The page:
GSA Annual Meeting in Phoenix, Arizona, USA - 2019

Paper No. 79-11
Presentation Time: 11:10 AM


ROHRER, Riley Frances1, JOHNSON, Thomas A.1, COTTLE, John M.2, LARSON, Kyle P.3 and KYLANDER-CLARK, Andrew R.C.4, (1)Department of Earth Science, University of California, Santa Barbara, Santa Barbara, CA 93106, (2)Earth Science, University of California, Santa Barbara, Santa Barbara, CA 93106, (3)Earth, Environmental and Geographic Sciences, University of British Columbia, Okanagan, 3247 University Way, Kelowna, BC V1V 1V7, Canada, (4)Earth Science, University of California Santa Barbara, 1006 Webb Hall, University of California, Santa Barbara, CA 93106

The central Himalayan Kathmandu Klippe preserves an over 500 million year record of tectonism along the northern margin of India, punctuated by two distinct tectonothermal events during the early Paleozoic and the Cenozoic. Among the rocks exposed within the thrust sheet are a series of peraluminous S-type leucogranite plutons. Previous geochronologic studies of these rocks—largely focused on U-Pb zircon dates from single exposures within individual plutons—suggested the granites were emplaced relatively rapidly as single bodies between 480 and 470 Ma. Recent reconnaissance mapping, however, has revealed the occurrence of at least 4 distinct compositional and textural varieties of granitic rocks within the region, suggesting that the previous geochronologic constraints may not accurately describe the true timescale of magmatism. To better understand the timing and duration of pre-Himalayan igneous activity, we took a multi-chronometric approach to date multiple rocks collected from three different plutonic bodies from the southern klippe margin: the Palung, the Sindhuli, and Dhobare Thumka granites.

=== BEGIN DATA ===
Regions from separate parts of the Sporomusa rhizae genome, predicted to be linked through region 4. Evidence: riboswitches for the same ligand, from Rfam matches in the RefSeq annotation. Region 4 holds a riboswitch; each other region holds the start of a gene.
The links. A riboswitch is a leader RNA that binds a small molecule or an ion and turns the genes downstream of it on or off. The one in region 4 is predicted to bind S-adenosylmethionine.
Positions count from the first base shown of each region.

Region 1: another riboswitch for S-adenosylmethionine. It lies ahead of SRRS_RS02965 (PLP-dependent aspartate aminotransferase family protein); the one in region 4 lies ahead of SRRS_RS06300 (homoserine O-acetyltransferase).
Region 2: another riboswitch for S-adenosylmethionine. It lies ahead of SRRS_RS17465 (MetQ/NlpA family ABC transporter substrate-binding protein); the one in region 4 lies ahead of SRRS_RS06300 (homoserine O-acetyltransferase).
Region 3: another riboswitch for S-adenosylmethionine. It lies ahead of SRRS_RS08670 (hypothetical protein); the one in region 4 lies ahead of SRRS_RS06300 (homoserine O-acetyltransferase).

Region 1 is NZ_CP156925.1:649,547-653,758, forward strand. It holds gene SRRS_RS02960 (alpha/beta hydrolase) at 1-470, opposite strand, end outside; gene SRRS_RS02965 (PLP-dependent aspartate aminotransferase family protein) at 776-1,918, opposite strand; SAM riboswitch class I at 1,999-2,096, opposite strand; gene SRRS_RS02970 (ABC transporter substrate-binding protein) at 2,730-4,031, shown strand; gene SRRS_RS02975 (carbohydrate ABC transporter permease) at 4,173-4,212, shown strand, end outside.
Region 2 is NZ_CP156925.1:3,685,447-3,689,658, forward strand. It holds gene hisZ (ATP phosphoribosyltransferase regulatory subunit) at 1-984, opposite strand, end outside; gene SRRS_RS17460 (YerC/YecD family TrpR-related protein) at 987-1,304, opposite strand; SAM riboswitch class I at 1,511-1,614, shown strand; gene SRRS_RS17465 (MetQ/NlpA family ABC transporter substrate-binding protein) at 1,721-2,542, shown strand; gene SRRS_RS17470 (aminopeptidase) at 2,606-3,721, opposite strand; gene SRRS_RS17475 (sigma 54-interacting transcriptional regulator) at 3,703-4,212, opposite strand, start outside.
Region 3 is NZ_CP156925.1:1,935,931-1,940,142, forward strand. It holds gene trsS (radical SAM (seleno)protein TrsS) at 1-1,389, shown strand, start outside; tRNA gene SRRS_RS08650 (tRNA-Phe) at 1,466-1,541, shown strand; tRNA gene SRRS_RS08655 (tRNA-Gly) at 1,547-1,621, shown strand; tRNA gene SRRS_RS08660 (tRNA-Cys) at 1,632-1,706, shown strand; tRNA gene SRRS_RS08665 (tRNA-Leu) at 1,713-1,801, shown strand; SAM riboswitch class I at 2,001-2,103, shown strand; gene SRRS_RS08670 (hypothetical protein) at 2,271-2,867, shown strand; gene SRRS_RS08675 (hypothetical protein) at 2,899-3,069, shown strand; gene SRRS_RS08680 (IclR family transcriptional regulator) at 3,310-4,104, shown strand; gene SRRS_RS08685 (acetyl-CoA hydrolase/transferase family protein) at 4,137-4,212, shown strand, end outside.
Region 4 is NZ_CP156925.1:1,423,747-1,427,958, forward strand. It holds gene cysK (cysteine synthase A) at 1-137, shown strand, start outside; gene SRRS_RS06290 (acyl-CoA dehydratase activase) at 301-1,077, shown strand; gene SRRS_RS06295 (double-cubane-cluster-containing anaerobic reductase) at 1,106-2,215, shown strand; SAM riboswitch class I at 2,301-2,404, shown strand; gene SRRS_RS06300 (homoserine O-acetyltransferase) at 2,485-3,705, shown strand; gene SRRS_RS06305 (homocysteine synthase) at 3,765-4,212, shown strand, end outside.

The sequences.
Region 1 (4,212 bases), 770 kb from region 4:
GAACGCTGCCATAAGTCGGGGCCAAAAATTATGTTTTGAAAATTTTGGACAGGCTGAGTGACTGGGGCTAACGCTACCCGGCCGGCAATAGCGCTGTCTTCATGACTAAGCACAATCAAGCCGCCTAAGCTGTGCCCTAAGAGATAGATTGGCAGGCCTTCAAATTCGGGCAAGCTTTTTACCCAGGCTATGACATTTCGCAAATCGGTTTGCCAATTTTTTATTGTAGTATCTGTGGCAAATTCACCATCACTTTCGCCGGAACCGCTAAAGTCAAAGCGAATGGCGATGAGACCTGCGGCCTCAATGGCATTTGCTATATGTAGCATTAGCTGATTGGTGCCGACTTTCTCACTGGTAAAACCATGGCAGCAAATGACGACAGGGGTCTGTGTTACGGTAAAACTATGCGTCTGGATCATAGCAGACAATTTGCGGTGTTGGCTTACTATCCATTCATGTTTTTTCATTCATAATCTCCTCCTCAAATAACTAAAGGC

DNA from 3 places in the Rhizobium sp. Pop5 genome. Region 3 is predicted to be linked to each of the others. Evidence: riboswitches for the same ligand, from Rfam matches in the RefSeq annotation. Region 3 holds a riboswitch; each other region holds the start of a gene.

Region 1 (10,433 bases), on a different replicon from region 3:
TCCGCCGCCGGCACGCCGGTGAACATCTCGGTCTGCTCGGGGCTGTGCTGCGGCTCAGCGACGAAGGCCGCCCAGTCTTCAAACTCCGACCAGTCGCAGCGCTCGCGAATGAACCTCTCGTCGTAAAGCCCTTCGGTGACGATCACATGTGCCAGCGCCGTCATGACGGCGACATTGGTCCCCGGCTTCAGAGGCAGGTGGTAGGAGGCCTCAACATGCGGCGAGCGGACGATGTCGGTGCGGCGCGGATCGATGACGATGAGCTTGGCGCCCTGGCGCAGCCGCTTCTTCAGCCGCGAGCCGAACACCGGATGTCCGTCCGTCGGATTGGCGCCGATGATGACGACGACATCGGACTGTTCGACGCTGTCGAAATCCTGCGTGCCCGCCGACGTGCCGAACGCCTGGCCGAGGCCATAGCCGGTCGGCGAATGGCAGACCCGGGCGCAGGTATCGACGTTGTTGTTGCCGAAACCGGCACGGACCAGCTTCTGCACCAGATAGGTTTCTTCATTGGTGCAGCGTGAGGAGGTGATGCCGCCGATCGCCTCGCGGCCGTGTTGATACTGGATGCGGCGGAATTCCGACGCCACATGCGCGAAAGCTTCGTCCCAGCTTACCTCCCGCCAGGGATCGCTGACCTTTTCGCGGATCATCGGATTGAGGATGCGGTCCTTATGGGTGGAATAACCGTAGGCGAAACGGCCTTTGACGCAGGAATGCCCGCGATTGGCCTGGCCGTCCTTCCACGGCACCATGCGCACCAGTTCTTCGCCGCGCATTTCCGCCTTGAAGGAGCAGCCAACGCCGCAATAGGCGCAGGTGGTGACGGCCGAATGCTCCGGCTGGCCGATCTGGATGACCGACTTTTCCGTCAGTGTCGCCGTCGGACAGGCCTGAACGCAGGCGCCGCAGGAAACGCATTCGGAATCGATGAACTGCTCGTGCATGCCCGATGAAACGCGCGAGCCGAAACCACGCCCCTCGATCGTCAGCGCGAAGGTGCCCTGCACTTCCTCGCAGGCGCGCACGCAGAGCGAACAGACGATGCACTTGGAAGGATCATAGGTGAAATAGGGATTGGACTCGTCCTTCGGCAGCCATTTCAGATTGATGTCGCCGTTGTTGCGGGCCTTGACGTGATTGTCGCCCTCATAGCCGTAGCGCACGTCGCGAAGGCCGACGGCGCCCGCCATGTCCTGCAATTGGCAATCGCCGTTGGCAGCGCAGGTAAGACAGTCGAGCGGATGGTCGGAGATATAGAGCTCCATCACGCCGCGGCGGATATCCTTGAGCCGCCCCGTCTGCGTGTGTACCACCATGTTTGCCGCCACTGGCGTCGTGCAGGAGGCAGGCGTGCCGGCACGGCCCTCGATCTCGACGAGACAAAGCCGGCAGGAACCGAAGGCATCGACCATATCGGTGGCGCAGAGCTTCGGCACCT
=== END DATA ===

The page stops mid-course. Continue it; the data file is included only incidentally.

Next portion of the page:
Using a combination of U-Pb depth profiling and in-situ LA-ICPMS measurements, we obtain dates from zircon, monazite, apatite, allanite, and xenotime. For each sample, monazite and zircon rims give similar dates interpreted here to represent the timing of igneous crystallization. In total these dates span over 50 million years (510 and 460 Ma), significantly longer than previous estimates of the duration of pre-Himalayan magmatism within the klippe. Monazite in these samples commonly display breakdown textures characterized by successive coronae of 1) fine grain apatite with thorite inclusions and 2) blocky allanite. Similar textures from other locations have been previously interpreted to form from post-magmatic hydrothermal alteration during subsequent metamorphism. Isotopic analysis of these alteration products, as well as accompanying xenotime, yields dates between 40 and 20 Ma, consistent with monazite breakdown during Cenozoic orogenesis. Together these results outline a prolonged history of crustal reworking in the central Himalaya and demonstrate the importance of analyzing diverse geochronometers, beyond zircon, when working in geologically complex areas.